The Wolfpack  (2015)    60/100

Rating :   60/100                                                                       90 Min        15

A documentary that provides a snapshot of the lives of a somewhat ‘different’ American family – the Angulo’s, six brothers and one sister living with their U.S. Mother in a less than adequate apartment in New York City, and forbidden to leave said apartment by a domineering Peruvian father who has chosen to brood on his own personal nightmarish interpretation of Hindu scriptures and take on over-protecting his children to an extreme rather than any form of occupation. The titular ‘Wolfpack’ keep themselves sane by watching thousands of movies (kudos) and by then re-enacting their favourites and filming the results, often with quite impressive homemade props.

You can’t help but be endeared toward them, and indeed it is probably exactly what I’d do if housebound by some cruel autocrat (asides from dismembering him of course; I remember excitedly printing multiple scripts for the Lord of the Rings to act out with my mortal pals – alas they elected to watch TV all summer instead. Useless cunts). The movie is distinctly focused on one of the brothers, Mukunda, via his narrative of life in the flat (it was filmed over a period of several years) and we see an evolution occur as the eldest become teenagers and things begin to inevitably change, and as an insight into a completely unorthodox way of life happening slap bang in the middle of one of the most populous areas on Earth it is fascinating – but there’s no escaping the fact it is equally depressing. Indeed, the most memorable moment in the film is a brief scene featuring a blonde actress posing for the camera near the end – purely because her lightness and beauty stand in such contrast to the darkness, in terms of both lighting and theme, of the rest of the film.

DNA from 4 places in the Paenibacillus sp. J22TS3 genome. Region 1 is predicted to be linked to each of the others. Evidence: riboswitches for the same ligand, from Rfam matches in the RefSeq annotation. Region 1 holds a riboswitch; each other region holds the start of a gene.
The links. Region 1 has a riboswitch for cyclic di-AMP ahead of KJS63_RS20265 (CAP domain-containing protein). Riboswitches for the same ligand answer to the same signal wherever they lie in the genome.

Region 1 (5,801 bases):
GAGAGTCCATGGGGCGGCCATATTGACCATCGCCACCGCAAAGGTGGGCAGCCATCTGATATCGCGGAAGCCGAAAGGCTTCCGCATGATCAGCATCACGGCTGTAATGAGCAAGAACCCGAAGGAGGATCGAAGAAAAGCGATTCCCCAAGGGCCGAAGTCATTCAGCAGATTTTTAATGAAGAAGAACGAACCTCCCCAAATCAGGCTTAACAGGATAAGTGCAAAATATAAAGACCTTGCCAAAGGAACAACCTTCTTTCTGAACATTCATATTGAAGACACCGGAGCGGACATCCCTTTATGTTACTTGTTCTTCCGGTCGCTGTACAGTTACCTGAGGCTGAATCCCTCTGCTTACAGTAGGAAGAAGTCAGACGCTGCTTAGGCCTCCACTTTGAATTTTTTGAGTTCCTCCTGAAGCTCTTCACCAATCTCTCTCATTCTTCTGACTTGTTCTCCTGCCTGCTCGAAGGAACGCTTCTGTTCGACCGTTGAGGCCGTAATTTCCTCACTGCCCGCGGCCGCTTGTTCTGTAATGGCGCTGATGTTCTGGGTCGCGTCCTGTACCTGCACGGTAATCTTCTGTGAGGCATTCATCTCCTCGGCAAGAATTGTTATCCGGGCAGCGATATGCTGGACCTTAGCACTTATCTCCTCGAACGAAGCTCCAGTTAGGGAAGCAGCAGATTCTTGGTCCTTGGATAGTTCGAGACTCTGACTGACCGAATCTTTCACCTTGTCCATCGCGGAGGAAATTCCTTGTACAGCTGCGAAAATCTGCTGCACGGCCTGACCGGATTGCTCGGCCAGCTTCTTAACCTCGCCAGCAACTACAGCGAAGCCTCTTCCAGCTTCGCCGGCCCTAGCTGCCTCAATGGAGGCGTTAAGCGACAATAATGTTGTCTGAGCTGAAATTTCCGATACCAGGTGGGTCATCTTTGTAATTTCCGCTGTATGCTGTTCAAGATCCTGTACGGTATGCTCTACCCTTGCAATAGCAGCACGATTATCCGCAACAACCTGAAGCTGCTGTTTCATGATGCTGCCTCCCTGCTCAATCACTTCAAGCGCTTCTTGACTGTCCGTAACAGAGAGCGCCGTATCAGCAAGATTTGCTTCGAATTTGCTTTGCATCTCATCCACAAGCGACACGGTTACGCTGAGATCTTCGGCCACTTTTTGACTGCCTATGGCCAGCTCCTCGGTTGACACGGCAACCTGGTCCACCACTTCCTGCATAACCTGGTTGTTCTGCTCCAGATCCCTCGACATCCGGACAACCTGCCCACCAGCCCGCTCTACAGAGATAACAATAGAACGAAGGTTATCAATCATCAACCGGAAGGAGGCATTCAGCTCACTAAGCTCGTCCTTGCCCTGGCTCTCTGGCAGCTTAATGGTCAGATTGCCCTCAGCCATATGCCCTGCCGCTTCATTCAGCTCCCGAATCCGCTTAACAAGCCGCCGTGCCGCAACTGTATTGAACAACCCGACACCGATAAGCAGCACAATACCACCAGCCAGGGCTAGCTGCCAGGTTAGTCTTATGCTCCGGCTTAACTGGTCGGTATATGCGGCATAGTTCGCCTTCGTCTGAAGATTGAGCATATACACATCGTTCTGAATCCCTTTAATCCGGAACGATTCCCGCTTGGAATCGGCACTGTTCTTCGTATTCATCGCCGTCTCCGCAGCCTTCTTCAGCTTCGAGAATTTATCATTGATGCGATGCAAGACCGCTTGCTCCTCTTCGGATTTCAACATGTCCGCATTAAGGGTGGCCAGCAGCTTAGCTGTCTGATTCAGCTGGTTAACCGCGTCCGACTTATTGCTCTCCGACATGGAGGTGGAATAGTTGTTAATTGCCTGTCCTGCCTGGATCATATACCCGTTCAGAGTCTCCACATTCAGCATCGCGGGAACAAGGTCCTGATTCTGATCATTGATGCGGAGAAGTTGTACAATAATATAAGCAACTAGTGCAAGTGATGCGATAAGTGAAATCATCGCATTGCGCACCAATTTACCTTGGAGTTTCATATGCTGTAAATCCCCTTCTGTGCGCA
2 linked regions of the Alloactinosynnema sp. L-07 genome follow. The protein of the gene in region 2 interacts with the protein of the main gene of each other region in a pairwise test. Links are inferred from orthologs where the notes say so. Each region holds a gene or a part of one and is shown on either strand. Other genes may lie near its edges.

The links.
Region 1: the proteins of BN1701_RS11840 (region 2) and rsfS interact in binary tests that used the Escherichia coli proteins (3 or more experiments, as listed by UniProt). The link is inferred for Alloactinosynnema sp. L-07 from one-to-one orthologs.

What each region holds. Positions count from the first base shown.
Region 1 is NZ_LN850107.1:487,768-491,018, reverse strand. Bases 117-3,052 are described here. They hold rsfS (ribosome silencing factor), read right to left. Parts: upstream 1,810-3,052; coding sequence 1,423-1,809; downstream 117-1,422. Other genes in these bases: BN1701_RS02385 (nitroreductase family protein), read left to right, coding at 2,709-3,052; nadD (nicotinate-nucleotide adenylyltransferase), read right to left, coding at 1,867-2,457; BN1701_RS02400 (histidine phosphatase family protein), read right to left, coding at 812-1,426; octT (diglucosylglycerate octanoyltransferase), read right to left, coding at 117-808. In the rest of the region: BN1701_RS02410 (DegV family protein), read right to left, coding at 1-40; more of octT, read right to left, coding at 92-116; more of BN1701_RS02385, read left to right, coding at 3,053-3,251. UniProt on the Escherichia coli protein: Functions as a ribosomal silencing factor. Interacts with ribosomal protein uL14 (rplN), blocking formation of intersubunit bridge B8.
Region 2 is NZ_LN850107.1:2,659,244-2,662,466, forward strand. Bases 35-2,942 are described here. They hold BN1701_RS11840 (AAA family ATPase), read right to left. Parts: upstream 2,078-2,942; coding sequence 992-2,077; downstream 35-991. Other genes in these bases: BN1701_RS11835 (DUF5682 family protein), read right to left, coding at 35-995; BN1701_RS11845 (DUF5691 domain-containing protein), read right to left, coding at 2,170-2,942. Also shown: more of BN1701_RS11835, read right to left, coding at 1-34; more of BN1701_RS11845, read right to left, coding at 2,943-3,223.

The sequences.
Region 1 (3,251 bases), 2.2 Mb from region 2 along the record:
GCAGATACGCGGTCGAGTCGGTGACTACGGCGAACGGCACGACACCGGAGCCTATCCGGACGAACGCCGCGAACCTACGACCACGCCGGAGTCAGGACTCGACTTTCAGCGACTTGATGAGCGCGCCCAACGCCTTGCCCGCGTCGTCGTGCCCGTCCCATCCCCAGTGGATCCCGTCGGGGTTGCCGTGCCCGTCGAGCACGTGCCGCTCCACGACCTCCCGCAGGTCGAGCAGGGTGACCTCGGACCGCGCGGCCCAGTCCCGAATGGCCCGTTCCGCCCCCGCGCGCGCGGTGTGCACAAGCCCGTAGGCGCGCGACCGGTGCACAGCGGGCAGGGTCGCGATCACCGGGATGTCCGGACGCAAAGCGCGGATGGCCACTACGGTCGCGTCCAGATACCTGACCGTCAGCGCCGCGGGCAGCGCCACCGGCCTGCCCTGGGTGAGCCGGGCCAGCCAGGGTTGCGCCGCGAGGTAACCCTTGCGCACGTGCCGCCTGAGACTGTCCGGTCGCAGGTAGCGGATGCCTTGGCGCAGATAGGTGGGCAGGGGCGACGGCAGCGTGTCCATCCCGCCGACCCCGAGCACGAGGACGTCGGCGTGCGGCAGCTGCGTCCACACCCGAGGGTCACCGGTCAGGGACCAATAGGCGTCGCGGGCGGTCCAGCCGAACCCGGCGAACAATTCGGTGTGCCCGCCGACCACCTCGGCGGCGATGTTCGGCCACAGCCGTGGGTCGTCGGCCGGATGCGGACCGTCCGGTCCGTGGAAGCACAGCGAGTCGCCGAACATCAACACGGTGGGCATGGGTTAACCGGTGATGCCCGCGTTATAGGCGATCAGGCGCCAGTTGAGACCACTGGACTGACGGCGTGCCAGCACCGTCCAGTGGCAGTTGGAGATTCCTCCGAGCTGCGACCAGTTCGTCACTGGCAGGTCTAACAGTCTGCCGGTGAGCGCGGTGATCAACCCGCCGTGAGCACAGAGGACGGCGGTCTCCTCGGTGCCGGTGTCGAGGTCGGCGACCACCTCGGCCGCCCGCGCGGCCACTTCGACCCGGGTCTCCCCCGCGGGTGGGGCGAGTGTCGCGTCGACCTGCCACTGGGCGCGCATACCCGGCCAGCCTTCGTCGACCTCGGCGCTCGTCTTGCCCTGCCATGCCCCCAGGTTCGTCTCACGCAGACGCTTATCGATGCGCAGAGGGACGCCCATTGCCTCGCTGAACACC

There’s definitely something in the fairytale that the siblings suffered so much with film as their only outlet, only to eventually cross paths with a like-minded soul, director Crystal Moselle, who would inaugurate a documentary that would then become famous around the world. Indeed, some of the brothers have talked about starting their own production company, and with the success of the film they may be able to fund their own ventures on a significantly broader canvass than the previous confines of their apartment, although there do remain unanswered moral questions about the way it was all conducted – it’s unlikely, for example, the father would have consented to the filming if he knew what a monster he was going to be portrayed as, and there are always two sides to every story …

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